Meaning of Anti-Capitalism
Anti-capitalism is based on the propagation of ideals contrary to capitalism. The anti-capitalists are against private property, wage labor and free competition.
More generally, anti-capitalist groups aim to overthrow and replace this economic system that has prevailed since the collapse of the USSR (Union of Soviet Socialist Republics).
However, among the capitalist ideologies there are several different groups that aim to abolish only some aspects of this economic system, and not capitalism in its entirety.
In another aspect, the word “ anti-capitalist ” has been used to indicate the converging actions of a variety of social movements , notably labor, feminist, and environmentalist.
These branches, although of ancient and different ideologies, became widespread in the second half of the 20th century and, in the case of the environmental movements, in the early 21st century from the connection between resistance cells throughout the world. world, which had grown isolated from the 1960s.
To designate the groups mentioned above, the word “ anti-capitalist ” ended up causing a discussion about the lack of consensus, among organizations that preached against the exploitation of work, hierarchy, sexism and the exploitation of the environment, indicating that the The cause of these problems would be capitalism.
Therefore, a good part of these groups did not accept that they followed an anti-capitalist ideology .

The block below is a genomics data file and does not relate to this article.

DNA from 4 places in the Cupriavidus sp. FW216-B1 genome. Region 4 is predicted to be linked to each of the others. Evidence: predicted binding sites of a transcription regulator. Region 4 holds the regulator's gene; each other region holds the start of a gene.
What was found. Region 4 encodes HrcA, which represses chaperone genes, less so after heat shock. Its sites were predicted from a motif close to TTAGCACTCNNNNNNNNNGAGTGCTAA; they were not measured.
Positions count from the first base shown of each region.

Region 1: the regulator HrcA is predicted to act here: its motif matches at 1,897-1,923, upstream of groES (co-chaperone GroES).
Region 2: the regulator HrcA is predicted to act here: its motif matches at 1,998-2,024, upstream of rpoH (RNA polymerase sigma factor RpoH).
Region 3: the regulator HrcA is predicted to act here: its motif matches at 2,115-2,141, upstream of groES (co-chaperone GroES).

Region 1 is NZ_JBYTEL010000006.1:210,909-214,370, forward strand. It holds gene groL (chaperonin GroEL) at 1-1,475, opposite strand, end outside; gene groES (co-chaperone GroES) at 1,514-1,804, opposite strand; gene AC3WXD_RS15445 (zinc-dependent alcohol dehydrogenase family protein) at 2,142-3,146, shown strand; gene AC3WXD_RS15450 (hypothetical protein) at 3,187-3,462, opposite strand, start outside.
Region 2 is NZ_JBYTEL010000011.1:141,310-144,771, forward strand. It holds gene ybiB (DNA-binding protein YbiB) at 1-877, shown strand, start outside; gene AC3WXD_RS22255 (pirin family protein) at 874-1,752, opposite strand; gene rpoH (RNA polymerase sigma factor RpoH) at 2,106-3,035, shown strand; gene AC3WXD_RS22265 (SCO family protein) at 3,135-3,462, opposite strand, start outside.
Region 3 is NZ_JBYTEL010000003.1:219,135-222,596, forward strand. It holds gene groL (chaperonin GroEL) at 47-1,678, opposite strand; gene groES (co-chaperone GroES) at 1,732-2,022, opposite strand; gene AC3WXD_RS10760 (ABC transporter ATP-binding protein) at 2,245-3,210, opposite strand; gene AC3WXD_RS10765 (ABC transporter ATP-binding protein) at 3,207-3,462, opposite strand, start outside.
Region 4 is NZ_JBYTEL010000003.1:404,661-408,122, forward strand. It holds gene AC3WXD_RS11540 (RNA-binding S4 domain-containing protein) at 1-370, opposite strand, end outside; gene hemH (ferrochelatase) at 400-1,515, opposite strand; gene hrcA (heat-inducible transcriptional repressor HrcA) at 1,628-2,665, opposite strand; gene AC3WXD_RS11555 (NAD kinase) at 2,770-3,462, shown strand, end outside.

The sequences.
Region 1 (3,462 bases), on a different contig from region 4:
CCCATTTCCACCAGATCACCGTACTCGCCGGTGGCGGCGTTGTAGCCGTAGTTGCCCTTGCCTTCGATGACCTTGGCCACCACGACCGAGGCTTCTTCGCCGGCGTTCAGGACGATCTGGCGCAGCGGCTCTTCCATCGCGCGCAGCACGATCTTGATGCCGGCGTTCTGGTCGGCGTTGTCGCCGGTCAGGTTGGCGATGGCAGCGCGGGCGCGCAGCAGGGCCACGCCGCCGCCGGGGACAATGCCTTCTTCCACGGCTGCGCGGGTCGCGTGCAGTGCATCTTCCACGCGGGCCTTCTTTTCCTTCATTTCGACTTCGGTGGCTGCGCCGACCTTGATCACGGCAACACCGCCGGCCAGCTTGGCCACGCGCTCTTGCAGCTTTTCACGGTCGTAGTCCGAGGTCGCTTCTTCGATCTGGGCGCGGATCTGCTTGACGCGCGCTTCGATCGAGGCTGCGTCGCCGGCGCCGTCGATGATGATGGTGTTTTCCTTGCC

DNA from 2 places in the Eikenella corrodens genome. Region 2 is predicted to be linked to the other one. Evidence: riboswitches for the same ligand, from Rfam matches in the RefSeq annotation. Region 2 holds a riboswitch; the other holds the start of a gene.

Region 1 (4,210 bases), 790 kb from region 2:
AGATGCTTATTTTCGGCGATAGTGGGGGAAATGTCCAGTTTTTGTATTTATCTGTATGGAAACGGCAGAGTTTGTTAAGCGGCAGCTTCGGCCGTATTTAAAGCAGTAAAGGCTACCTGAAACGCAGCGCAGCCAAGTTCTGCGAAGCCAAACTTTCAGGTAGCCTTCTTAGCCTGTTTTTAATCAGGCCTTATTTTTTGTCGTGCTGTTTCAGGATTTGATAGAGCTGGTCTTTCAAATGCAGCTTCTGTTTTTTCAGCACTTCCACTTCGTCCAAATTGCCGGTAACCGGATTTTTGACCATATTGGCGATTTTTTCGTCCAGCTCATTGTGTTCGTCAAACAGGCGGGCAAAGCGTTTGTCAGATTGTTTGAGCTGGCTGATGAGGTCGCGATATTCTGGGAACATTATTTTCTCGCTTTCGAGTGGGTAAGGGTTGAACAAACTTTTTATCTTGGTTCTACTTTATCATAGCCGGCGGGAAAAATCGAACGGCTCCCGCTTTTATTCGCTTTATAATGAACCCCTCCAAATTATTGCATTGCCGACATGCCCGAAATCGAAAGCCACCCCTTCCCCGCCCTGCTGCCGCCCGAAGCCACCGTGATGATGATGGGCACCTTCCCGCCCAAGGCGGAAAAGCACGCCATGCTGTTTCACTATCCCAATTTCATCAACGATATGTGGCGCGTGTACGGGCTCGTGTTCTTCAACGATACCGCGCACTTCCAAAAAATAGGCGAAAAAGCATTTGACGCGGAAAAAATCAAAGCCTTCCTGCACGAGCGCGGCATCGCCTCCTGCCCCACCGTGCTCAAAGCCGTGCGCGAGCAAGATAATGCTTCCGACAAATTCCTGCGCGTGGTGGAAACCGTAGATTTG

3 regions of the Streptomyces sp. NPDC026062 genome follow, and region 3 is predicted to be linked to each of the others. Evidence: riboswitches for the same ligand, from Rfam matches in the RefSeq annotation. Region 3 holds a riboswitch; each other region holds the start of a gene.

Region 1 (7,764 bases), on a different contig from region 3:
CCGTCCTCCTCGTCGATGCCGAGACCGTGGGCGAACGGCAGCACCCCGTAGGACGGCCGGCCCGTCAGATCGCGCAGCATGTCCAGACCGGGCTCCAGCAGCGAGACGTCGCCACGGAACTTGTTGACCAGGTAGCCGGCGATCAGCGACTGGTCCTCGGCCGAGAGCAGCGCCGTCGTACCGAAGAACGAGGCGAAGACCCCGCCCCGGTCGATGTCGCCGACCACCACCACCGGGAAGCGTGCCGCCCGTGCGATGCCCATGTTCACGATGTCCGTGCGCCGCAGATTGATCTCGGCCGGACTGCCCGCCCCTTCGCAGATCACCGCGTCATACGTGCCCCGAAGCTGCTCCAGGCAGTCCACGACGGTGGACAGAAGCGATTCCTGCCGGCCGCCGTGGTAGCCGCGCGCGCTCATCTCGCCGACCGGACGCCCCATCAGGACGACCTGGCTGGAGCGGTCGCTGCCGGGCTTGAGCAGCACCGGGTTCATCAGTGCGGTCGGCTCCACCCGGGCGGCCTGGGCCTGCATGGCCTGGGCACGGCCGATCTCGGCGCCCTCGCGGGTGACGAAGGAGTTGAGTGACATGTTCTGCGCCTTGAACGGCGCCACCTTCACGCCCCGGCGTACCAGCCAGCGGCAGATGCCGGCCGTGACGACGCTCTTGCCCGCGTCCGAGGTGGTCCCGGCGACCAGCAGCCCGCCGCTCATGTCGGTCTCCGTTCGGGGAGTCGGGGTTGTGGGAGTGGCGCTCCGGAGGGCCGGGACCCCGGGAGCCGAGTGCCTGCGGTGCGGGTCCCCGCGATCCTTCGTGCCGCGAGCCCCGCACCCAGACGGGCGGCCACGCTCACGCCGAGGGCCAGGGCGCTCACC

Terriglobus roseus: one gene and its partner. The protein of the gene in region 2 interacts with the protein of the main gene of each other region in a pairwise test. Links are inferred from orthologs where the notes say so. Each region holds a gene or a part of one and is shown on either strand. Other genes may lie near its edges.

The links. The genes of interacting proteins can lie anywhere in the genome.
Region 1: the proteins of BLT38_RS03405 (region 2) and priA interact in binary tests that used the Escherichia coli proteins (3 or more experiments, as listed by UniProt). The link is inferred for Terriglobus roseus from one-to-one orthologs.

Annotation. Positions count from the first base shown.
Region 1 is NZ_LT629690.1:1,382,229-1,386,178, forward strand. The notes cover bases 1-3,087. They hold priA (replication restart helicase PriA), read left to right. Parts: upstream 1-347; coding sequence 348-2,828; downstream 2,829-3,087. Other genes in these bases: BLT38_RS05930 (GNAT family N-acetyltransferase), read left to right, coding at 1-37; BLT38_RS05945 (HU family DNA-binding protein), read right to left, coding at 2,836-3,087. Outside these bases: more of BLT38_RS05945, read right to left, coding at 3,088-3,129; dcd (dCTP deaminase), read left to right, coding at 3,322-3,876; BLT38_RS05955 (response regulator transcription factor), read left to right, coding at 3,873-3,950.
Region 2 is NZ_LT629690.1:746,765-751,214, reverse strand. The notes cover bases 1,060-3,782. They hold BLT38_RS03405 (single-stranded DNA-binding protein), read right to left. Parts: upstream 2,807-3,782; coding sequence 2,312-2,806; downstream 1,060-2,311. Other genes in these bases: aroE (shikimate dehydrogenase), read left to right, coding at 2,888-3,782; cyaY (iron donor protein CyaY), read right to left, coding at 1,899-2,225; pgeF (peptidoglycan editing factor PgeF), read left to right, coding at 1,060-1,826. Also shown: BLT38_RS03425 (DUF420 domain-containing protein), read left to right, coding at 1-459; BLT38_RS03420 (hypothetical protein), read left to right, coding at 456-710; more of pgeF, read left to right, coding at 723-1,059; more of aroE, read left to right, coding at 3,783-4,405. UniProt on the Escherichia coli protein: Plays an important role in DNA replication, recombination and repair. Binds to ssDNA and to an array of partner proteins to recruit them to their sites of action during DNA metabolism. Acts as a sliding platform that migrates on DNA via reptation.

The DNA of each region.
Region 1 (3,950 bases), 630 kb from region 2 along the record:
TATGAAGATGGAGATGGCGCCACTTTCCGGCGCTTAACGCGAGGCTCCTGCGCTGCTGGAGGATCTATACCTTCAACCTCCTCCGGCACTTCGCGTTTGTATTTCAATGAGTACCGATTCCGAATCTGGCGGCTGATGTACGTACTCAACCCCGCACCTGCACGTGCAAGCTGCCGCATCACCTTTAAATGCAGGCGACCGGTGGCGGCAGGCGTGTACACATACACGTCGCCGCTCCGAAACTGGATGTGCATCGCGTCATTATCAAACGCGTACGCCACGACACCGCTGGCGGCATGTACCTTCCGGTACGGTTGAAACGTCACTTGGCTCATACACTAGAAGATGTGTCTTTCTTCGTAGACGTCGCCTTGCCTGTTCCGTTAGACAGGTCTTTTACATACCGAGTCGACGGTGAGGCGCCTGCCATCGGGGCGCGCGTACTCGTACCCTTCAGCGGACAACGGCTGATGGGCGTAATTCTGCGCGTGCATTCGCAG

Even in the religious field, there are ideologies against capitalism . In Islam, for example, there is a prohibition on charging interest on monetary loans, which is one of the most visible aspects of capitalism.
In another respect, in Islam everything belongs to Allah, which indicates a fundamental counterpoint to the issue of private property spread by capitalism.
Another religion that promotes issues contrary to capitalism is Christianity, which also spreads the prohibition of usury, granting loans with exorbitant interest.
However, despite the religious law, Western society ended up abandoning this idea based on the principle of separation between State and Church.
According to theorists such as Ludwig von Mises, totalitarian regimes such as Nazism and fascism have characteristics that also contradict the principles of capitalism, since they indicate that the State overrides the rights of the individual.
In the case of the fascists, private property is accepted, but in this ideology the State would have part of the control over it to benefit the community and precede the interest of a few individuals.